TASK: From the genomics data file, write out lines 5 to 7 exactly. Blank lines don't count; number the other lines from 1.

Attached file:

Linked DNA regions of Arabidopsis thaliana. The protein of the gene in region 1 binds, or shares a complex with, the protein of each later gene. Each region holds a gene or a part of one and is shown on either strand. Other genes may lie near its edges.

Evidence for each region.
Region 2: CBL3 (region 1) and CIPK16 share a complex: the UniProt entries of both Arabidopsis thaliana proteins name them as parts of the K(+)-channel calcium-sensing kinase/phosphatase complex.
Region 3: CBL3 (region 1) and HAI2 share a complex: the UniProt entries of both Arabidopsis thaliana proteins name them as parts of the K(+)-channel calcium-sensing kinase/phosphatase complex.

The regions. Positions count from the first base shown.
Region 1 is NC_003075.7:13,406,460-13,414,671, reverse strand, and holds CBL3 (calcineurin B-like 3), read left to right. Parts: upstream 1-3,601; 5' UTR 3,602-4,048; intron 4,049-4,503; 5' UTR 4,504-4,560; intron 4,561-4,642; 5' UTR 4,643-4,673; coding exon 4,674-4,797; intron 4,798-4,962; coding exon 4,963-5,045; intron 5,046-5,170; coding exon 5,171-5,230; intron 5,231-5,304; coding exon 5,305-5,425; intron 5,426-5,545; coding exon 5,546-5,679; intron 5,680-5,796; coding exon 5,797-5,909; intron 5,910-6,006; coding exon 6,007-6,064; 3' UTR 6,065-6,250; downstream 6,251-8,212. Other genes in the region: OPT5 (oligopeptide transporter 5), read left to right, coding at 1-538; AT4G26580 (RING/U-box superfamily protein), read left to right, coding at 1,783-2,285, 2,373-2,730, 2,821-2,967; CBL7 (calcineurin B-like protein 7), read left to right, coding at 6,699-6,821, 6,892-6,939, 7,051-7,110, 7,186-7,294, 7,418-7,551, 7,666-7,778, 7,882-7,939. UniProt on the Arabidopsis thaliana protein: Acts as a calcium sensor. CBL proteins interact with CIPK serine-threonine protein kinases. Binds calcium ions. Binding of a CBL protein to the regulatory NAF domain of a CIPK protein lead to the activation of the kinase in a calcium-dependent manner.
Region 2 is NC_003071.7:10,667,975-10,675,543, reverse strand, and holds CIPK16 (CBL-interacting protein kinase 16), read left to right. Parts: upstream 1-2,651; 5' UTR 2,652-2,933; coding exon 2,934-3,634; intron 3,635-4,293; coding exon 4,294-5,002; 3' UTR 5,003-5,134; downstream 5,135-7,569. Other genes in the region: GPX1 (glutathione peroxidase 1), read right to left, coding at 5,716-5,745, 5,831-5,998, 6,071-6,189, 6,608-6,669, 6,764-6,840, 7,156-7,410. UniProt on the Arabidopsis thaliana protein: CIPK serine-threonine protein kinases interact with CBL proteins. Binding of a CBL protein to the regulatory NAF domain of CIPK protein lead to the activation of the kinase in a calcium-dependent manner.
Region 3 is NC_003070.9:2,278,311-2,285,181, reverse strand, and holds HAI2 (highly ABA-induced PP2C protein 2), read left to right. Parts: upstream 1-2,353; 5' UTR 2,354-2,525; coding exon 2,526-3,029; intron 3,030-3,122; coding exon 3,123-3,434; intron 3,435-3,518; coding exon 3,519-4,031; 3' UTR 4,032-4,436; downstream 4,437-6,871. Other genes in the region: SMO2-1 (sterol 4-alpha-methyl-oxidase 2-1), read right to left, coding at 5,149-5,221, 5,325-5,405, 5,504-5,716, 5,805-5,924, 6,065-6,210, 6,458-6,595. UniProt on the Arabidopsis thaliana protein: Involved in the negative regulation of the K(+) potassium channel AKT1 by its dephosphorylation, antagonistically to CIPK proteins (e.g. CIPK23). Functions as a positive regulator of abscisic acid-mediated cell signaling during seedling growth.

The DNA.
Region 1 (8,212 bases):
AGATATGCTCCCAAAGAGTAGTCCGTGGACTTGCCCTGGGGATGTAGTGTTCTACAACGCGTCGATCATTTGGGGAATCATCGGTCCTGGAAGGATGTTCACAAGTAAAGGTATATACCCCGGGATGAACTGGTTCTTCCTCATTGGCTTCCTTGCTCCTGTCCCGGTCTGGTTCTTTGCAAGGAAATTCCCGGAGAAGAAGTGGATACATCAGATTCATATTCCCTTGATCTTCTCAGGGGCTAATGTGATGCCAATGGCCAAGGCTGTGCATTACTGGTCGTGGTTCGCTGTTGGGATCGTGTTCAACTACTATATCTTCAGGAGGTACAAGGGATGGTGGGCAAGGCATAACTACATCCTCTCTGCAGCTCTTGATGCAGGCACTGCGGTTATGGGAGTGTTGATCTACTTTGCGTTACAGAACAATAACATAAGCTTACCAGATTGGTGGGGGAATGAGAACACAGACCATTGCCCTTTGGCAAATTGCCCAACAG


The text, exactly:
The regions. Positions count from the first base shown.
Region 1 is NC_003075.7:13,406,460-13,414,671, reverse strand, and holds CBL3 (calcineurin B-like 3), read left to right. Parts: upstream 1-3,601; 5' UTR 3,602-4,048; intron 4,049-4,503; 5' UTR 4,504-4,560; intron 4,561-4,642; 5' UTR 4,643-4,673; coding exon 4,674-4,797; intron 4,798-4,962; coding exon 4,963-5,045; intron 5,046-5,170; coding exon 5,171-5,230; intron 5,231-5,304; coding exon 5,305-5,425; intron 5,426-5,545; coding exon 5,546-5,679; intron 5,680-5,796; coding exon 5,797-5,909; intron 5,910-6,006; coding exon 6,007-6,064; 3' UTR 6,065-6,250; downstream 6,251-8,212. Other genes in the region: OPT5 (oligopeptide transporter 5), read left to right, coding at 1-538; AT4G26580 (RING/U-box superfamily protein), read left to right, coding at 1,783-2,285, 2,373-2,730, 2,821-2,967; CBL7 (calcineurin B-like protein 7), read left to right, coding at 6,699-6,821, 6,892-6,939, 7,051-7,110, 7,186-7,294, 7,418-7,551, 7,666-7,778, 7,882-7,939. UniProt on the Arabidopsis thaliana protein: Acts as a calcium sensor. CBL proteins interact with CIPK serine-threonine protein kinases. Binds calcium ions. Binding of a CBL protein to the regulatory NAF domain of a CIPK protein lead to the activation of the kinase in a calcium-dependent manner.
Region 2 is NC_003071.7:10,667,975-10,675,543, reverse strand, and holds CIPK16 (CBL-interacting protein kinase 16), read left to right. Parts: upstream 1-2,651; 5' UTR 2,652-2,933; coding exon 2,934-3,634; intron 3,635-4,293; coding exon 4,294-5,002; 3' UTR 5,003-5,134; downstream 5,135-7,569. Other genes in the region: GPX1 (glutathione peroxidase 1), read right to left, coding at 5,716-5,745, 5,831-5,998, 6,071-6,189, 6,608-6,669, 6,764-6,840, 7,156-7,410. UniProt on the Arabidopsis thaliana protein: CIPK serine-threonine protein kinases interact with CBL proteins. Binding of a CBL protein to the regulatory NAF domain of CIPK protein lead to the activation of the kinase in a calcium-dependent manner.